Working Long or Working Hard

Do you want to work hard or long?

Seth Godin has some very interesting things to say and often makes me think with his short posts on the world. I saw him speak a few years ago, enjoyed it, and while I don’t always agree with the way he views the world, his comments and thoughts often cause me to rethink my position. Recently he had a blog on Hard Work vs. Long Workthat made me stop and think about my career.

Seth talks about the difference between those two types of effort, with most people dreading hard work more than long work. I think most people would say that they’d rather work hard for 8 hours a day then work for12 at a lesser pace. Most people in IT seem to not want to work long hours, especially as they age, and would prefer to work hard for a shorter period of time. However,  my guess is most workers tend to shy away from hard work more than long hours.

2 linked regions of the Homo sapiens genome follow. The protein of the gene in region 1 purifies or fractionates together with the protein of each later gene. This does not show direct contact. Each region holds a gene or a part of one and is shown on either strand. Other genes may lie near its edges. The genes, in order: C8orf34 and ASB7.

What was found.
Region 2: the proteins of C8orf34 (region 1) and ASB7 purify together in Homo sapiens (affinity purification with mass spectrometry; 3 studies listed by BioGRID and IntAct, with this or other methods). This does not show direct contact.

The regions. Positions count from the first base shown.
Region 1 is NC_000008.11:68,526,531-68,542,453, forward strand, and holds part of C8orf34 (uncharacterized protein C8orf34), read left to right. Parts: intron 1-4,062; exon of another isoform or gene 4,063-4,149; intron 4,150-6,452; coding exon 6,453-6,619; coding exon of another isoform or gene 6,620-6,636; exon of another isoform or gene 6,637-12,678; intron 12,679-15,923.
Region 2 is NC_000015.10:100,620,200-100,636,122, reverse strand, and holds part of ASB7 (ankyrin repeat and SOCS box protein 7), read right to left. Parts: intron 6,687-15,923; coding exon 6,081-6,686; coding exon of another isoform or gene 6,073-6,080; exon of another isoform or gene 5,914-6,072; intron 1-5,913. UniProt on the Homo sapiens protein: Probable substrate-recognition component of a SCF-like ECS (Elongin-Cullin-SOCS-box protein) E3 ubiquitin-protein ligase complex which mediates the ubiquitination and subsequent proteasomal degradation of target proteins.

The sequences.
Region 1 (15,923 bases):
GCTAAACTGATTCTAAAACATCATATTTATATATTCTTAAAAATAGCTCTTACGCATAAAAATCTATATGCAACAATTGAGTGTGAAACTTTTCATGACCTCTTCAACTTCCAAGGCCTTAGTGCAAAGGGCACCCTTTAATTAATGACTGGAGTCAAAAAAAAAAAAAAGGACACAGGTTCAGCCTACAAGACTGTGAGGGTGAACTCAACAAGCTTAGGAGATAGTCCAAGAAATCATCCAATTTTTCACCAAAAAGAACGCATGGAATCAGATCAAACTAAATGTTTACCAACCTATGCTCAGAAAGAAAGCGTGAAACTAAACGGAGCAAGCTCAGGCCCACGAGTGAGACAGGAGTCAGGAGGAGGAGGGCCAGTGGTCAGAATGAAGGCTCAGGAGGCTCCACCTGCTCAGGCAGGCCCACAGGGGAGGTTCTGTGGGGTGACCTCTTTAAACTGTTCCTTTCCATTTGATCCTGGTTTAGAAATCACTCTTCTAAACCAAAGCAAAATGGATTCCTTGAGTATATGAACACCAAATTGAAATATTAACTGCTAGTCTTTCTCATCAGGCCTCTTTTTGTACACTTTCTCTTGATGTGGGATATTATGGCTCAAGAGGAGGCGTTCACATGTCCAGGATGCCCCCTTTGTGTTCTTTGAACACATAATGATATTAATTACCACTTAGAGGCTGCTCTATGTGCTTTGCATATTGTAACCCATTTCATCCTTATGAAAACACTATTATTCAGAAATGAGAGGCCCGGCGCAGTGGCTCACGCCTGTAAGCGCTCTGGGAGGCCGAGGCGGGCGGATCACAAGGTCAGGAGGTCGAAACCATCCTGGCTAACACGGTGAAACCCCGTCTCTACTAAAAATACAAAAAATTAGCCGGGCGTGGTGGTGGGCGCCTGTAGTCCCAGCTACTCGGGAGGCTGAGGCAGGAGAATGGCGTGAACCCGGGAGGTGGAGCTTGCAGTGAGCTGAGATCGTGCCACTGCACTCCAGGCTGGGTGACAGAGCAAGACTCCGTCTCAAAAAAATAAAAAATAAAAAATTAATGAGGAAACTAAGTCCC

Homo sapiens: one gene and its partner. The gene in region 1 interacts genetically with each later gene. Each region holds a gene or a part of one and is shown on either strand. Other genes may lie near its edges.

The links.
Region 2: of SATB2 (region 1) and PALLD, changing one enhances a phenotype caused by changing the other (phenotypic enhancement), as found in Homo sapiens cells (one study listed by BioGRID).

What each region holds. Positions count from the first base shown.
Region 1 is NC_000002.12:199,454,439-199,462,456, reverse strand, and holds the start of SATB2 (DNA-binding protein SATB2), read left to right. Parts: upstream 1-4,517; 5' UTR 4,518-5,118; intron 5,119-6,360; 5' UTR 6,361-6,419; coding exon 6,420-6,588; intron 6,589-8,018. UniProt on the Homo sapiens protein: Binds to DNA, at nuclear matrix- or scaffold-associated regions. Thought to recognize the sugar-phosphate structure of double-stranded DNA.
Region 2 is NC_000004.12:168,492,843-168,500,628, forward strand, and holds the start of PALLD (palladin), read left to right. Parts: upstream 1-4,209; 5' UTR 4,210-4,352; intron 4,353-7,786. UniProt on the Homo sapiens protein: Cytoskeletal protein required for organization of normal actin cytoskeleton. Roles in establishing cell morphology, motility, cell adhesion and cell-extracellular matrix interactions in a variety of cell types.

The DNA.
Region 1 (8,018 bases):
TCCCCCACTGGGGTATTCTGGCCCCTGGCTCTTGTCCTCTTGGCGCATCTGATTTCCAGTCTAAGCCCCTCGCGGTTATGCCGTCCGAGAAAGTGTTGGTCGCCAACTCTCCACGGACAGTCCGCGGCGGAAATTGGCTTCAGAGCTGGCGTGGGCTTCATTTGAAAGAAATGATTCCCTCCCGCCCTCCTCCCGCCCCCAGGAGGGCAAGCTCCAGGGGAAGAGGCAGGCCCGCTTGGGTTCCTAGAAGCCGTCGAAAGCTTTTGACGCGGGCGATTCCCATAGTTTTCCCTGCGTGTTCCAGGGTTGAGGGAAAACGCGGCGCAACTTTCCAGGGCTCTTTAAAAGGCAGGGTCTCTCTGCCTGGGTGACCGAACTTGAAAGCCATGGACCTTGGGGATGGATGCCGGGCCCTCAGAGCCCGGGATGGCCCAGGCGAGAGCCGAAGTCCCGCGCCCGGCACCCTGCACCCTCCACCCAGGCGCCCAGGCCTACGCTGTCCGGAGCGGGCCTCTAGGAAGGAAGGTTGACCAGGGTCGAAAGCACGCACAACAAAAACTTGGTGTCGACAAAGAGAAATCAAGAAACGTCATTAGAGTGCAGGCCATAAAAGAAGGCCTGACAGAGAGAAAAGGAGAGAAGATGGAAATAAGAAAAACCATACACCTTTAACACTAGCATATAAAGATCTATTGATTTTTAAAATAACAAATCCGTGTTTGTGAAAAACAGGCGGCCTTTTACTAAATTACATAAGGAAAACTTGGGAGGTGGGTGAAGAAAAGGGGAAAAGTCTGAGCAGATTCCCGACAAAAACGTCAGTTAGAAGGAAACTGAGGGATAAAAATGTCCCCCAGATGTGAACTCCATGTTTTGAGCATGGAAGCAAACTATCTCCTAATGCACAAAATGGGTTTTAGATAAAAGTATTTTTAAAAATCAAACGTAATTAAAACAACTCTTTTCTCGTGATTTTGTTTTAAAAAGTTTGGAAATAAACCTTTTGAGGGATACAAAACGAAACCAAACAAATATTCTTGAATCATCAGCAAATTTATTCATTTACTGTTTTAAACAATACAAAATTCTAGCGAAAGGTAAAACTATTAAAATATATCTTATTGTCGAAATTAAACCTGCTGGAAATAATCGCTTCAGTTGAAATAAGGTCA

Why is that? Seth nails the reason when he mentions risk. Doing hard work involves risk, it involves taking chances and trying to fundamentally do something that is hard. If it wasn’t a challenge, we wouldn’t call it “hard” work, and everyone would tackle it. However the risk introduced by taking on a difficult task is daunting to most people, especially if failure might involve consequences. Most people avoid increasing their risk, even at the expense of spending more time coasting along.

We see this every day in our jobs, and I know I’m not immune. I implement change slowly, and tend to shy away from risk. I do take some changes, but they are calculated efforts, without too much downside.  Both at work and in the rest of my life, I am definitely risk-averse.

Should you be doing hard work instead of long work? I can’t answer that for you, but I would urge you to think about the differences, and understand what you are more comfortable doing. It pays to leave your comfort zone as you often grow, but being uncomfortable with the way you work is also a large source of stress in your life. And stress is best dealt with in short doses, not long periods of time.

Steve Jones


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